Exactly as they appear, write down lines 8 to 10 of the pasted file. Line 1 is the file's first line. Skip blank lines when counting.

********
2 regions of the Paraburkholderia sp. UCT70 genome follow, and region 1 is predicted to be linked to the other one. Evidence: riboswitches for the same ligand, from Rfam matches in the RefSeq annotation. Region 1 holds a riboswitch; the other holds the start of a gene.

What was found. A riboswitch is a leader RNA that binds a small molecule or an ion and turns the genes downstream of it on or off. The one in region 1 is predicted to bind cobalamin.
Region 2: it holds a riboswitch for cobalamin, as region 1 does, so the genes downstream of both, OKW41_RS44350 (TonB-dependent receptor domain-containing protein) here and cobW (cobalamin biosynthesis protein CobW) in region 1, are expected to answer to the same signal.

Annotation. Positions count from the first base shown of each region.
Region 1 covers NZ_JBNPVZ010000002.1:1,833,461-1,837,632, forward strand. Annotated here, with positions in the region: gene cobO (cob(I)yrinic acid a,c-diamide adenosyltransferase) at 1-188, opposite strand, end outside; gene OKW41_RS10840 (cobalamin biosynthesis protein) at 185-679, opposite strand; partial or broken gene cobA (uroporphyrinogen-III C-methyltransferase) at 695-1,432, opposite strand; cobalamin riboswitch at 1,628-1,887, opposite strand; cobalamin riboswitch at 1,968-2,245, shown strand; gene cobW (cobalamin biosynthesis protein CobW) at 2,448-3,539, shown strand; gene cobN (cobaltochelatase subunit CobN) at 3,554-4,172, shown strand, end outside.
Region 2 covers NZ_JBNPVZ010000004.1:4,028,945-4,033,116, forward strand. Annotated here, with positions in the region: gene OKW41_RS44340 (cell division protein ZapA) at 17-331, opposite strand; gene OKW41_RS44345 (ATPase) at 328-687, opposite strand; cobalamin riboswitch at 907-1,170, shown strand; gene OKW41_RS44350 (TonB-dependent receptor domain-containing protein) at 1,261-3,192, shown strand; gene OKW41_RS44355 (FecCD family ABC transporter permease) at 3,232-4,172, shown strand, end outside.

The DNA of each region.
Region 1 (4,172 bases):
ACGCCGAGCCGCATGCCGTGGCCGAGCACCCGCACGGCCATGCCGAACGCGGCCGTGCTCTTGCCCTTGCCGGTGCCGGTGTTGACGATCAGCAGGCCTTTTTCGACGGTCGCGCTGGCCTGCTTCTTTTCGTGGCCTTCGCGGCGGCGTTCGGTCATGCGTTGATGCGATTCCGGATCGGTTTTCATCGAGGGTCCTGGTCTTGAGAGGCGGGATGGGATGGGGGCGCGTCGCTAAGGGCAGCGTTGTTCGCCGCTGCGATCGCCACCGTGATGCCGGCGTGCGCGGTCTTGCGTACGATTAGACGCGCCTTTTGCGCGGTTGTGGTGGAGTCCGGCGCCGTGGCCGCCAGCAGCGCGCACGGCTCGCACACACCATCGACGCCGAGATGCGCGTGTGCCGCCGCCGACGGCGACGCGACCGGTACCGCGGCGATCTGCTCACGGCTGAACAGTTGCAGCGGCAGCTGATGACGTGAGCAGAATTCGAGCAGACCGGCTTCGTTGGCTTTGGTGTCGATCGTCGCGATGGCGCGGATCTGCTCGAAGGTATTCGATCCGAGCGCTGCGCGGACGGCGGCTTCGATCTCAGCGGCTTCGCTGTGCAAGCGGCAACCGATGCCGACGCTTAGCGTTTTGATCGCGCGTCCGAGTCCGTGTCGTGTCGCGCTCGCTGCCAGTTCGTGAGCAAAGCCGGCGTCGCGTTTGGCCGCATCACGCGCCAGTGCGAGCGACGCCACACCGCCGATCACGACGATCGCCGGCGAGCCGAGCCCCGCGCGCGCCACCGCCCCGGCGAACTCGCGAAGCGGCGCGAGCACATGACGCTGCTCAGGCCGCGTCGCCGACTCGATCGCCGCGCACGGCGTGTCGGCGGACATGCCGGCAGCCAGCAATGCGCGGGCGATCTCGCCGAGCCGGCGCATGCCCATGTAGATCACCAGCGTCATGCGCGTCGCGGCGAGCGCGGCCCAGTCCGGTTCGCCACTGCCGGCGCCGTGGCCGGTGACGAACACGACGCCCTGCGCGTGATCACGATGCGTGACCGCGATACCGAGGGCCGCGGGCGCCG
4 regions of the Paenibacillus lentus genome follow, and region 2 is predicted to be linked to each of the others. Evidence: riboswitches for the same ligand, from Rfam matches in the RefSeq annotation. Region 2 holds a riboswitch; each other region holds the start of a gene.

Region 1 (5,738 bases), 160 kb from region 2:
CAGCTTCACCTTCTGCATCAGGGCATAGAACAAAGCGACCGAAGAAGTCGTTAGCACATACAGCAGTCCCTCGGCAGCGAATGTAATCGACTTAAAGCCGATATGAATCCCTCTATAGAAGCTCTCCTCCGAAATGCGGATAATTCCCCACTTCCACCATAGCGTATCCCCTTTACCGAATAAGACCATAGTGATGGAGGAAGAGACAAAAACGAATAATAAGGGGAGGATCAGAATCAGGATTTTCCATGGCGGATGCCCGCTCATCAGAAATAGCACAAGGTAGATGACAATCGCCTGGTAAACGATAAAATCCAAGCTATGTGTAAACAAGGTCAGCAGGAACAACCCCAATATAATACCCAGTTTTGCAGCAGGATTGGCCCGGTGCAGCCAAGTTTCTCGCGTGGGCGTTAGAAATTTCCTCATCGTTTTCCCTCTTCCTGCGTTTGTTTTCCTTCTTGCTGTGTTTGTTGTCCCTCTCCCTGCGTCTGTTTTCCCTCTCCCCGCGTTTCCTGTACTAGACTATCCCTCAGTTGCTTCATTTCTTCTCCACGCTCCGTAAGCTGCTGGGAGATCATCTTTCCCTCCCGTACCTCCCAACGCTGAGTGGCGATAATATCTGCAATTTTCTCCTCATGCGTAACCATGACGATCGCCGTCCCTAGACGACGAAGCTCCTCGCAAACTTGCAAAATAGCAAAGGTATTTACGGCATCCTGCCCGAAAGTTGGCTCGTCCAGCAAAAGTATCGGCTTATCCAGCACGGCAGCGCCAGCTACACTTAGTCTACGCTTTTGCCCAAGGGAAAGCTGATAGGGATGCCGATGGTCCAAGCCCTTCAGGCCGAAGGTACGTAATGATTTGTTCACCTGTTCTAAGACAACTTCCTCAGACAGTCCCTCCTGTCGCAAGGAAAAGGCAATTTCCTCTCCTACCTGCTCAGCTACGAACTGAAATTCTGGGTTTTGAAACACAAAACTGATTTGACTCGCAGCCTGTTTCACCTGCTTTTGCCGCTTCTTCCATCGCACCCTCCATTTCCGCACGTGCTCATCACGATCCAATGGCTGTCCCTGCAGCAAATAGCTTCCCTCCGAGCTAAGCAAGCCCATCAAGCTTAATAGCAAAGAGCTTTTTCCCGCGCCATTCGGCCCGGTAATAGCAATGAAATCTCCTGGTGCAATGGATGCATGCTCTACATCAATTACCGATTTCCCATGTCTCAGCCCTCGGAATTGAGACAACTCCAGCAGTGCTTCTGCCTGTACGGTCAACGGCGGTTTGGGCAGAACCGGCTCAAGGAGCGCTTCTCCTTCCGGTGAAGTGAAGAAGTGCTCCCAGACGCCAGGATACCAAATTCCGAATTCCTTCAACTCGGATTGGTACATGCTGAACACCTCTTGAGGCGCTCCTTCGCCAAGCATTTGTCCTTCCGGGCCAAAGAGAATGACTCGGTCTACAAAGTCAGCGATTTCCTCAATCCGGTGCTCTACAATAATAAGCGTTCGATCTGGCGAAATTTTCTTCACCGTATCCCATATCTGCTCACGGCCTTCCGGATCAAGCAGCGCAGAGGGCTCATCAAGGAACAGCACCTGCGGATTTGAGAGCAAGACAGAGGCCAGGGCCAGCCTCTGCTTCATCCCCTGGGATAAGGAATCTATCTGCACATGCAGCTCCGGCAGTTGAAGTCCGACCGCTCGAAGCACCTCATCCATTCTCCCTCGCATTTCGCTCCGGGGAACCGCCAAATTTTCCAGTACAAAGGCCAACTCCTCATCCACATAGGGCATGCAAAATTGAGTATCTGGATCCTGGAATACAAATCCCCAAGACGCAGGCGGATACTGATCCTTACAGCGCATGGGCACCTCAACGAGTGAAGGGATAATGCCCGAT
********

Region 1 (4,172 bases):
ACGCCGAGCCGCATGCCGTGGCCGAGCACCCGCACGGCCATGCCGAACGCGGCCGTGCTCTTGCCCTTGCCGGTGCCGGTGTTGACGATCAGCAGGCCTTTTTCGACGGTCGCGCTGGCCTGCTTCTTTTCGTGGCCTTCGCGGCGGCGTTCGGTCATGCGTTGATGCGATTCCGGATCGGTTTTCATCGAGGGTCCTGGTCTTGAGAGGCGGGATGGGATGGGGGCGCGTCGCTAAGGGCAGCGTTGTTCGCCGCTGCGATCGCCACCGTGATGCCGGCGTGCGCGGTCTTGCGTACGATTAGACGCGCCTTTTGCGCGGTTGTGGTGGAGTCCGGCGCCGTGGCCGCCAGCAGCGCGCACGGCTCGCACACACCATCGACGCCGAGATGCGCGTGTGCCGCCGCCGACGGCGACGCGACCGGTACCGCGGCGATCTGCTCACGGCTGAACAGTTGCAGCGGCAGCTGATGACGTGAGCAGAATTCGAGCAGACCGGCTTCGTTGGCTTTGGTGTCGATCGTCGCGATGGCGCGGATCTGCTCGAAGGTATTCGATCCGAGCGCTGCGCGGACGGCGGCTTCGATCTCAGCGGCTTCGCTGTGCAAGCGGCAACCGATGCCGACGCTTAGCGTTTTGATCGCGCGTCCGAGTCCGTGTCGTGTCGCGCTCGCTGCCAGTTCGTGAGCAAAGCCGGCGTCGCGTTTGGCCGCATCACGCGCCAGTGCGAGCGACGCCACACCGCCGATCACGACGATCGCCGGCGAGCCGAGCCCCGCGCGCGCCACCGCCCCGGCGAACTCGCGAAGCGGCGCGAGCACATGACGCTGCTCAGGCCGCGTCGCCGACTCGATCGCCGCGCACGGCGTGTCGGCGGACATGCCGGCAGCCAGCAATGCGCGGGCGATCTCGCCGAGCCGGCGCATGCCCATGTAGATCACCAGCGTCATGCGCGTCGCGGCGAGCGCGGCCCAGTCCGGTTCGCCACTGCCGGCGCCGTGGCCGGTGACGAACACGACGCCCTGCGCGTGATCACGATGCGTGACCGCGATACCGAGGGCCGCGGGCGCCG
4 regions of the Paenibacillus lentus genome follow, and region 2 is predicted to be linked to each of the others. Evidence: riboswitches for the same ligand, from Rfam matches in the RefSeq annotation. Region 2 holds a riboswitch; each other region holds the start of a gene.